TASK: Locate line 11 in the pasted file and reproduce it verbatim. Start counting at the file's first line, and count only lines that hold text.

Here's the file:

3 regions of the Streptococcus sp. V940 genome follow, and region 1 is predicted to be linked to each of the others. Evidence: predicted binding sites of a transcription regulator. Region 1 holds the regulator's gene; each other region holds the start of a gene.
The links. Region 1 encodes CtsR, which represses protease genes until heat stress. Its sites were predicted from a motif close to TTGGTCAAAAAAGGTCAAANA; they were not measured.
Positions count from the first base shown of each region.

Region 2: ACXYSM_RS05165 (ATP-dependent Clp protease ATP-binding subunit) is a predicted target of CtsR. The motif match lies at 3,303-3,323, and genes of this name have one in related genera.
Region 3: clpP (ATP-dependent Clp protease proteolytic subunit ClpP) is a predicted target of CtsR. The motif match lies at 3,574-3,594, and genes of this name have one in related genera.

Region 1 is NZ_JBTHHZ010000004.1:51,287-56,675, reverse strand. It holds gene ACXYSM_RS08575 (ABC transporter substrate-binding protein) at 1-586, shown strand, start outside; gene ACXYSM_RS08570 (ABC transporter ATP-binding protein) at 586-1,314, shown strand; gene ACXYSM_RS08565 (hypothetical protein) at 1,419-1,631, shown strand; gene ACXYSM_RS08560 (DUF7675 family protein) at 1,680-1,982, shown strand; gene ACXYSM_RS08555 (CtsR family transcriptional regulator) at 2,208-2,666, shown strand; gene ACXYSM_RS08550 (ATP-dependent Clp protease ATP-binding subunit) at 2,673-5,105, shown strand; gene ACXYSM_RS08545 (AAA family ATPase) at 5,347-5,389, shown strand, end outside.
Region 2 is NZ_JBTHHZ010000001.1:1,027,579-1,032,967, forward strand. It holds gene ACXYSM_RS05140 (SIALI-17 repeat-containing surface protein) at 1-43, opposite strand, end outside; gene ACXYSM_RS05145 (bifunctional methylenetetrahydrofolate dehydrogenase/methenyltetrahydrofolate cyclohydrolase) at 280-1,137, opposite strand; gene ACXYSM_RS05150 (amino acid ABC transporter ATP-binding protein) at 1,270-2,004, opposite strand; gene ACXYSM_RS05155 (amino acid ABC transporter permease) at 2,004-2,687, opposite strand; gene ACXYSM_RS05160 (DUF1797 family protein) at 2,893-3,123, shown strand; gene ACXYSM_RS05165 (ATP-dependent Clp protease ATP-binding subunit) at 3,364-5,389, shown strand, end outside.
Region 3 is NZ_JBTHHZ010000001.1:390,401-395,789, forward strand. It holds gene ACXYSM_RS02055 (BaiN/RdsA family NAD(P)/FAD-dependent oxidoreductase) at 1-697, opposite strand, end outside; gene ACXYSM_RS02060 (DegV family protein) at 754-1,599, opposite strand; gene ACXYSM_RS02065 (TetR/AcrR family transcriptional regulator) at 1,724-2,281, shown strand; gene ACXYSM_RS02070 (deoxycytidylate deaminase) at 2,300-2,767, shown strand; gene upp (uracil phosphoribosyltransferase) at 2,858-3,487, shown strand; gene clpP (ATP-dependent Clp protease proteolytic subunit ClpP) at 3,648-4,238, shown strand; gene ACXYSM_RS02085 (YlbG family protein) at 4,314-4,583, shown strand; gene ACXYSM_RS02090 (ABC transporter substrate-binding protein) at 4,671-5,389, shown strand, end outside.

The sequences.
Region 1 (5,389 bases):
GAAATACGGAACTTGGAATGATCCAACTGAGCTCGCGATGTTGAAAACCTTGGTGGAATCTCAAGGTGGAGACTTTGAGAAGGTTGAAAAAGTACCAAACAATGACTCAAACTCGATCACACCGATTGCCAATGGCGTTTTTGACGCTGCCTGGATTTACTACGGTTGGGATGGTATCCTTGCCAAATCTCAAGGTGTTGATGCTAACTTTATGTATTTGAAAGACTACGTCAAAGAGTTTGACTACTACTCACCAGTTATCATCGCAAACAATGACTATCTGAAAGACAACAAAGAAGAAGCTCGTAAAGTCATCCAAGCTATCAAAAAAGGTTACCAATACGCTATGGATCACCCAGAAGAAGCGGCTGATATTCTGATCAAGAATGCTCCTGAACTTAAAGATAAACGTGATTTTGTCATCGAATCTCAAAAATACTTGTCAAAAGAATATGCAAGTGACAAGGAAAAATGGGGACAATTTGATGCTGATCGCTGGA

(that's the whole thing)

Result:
GAAATACGGAACTTGGAATGATCCAACTGAGCTCGCGATGTTGAAAACCTTGGTGGAATCTCAAGGTGGAGACTTTGAGAAGGTTGAAAAAGTACCAAACAATGACTCAAACTCGATCACACCGATTGCCAATGGCGTTTTTGACGCTGCCTGGATTTACTACGGTTGGGATGGTATCCTTGCCAAATCTCAAGGTGTTGATGCTAACTTTATGTATTTGAAAGACTACGTCAAAGAGTTTGACTACTACTCACCAGTTATCATCGCAAACAATGACTATCTGAAAGACAACAAAGAAGAAGCTCGTAAAGTCATCCAAGCTATCAAAAAAGGTTACCAATACGCTATGGATCACCCAGAAGAAGCGGCTGATATTCTGATCAAGAATGCTCCTGAACTTAAAGATAAACGTGATTTTGTCATCGAATCTCAAAAATACTTGTCAAAAGAATATGCAAGTGACAAGGAAAAATGGGGACAATTTGATGCTGATCGCTGGA